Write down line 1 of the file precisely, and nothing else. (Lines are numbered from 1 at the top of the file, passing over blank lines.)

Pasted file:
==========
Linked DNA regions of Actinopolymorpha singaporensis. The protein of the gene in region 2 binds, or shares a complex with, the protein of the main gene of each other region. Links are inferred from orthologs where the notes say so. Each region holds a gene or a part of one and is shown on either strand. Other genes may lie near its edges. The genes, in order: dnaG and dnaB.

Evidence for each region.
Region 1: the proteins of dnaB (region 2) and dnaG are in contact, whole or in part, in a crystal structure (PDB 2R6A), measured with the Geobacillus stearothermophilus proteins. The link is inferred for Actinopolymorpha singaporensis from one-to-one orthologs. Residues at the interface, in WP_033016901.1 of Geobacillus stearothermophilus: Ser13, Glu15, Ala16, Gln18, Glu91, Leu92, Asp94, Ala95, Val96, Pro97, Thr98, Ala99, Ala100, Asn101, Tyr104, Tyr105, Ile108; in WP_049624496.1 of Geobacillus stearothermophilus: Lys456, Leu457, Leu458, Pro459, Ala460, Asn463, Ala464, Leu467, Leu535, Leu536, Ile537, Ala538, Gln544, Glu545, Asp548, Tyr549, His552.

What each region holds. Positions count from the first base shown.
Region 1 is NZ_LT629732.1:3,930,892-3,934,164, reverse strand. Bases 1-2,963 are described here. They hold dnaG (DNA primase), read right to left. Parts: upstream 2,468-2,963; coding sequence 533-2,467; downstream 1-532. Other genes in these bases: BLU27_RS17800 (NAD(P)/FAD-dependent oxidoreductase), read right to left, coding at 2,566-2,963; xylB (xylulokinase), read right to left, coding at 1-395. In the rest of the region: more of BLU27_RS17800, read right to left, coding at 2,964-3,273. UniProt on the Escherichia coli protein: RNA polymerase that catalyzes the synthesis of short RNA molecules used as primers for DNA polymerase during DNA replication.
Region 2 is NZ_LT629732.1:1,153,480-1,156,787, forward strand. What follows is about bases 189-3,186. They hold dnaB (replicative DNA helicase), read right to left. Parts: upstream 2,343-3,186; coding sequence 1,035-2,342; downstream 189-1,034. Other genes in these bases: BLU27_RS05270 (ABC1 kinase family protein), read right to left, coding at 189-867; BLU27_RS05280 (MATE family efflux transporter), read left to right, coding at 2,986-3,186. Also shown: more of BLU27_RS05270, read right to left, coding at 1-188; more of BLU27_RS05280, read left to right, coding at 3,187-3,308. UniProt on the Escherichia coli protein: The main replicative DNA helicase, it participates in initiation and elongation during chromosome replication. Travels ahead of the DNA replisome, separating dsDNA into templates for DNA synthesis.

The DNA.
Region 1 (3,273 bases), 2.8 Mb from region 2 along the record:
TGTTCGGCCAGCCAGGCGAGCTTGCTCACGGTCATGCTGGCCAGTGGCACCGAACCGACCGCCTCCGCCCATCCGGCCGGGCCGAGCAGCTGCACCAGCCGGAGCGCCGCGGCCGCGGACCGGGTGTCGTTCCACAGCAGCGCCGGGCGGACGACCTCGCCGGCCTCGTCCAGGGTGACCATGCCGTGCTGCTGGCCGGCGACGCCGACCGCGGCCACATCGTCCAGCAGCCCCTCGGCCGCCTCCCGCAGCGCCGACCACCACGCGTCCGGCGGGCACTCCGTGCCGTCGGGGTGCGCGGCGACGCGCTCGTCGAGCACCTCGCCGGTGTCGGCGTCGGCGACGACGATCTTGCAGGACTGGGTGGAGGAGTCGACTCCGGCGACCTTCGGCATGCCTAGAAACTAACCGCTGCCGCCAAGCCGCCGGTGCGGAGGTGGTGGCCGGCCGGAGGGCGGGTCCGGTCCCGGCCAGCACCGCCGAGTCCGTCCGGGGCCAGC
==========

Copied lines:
Linked DNA regions of Actinopolymorpha singaporensis. The protein of the gene in region 2 binds, or shares a complex with, the protein of the main gene of each other region. Links are inferred from orthologs where the notes say so. Each region holds a gene or a part of one and is shown on either strand. Other genes may lie near its edges. The genes, in order: dnaG and dnaB.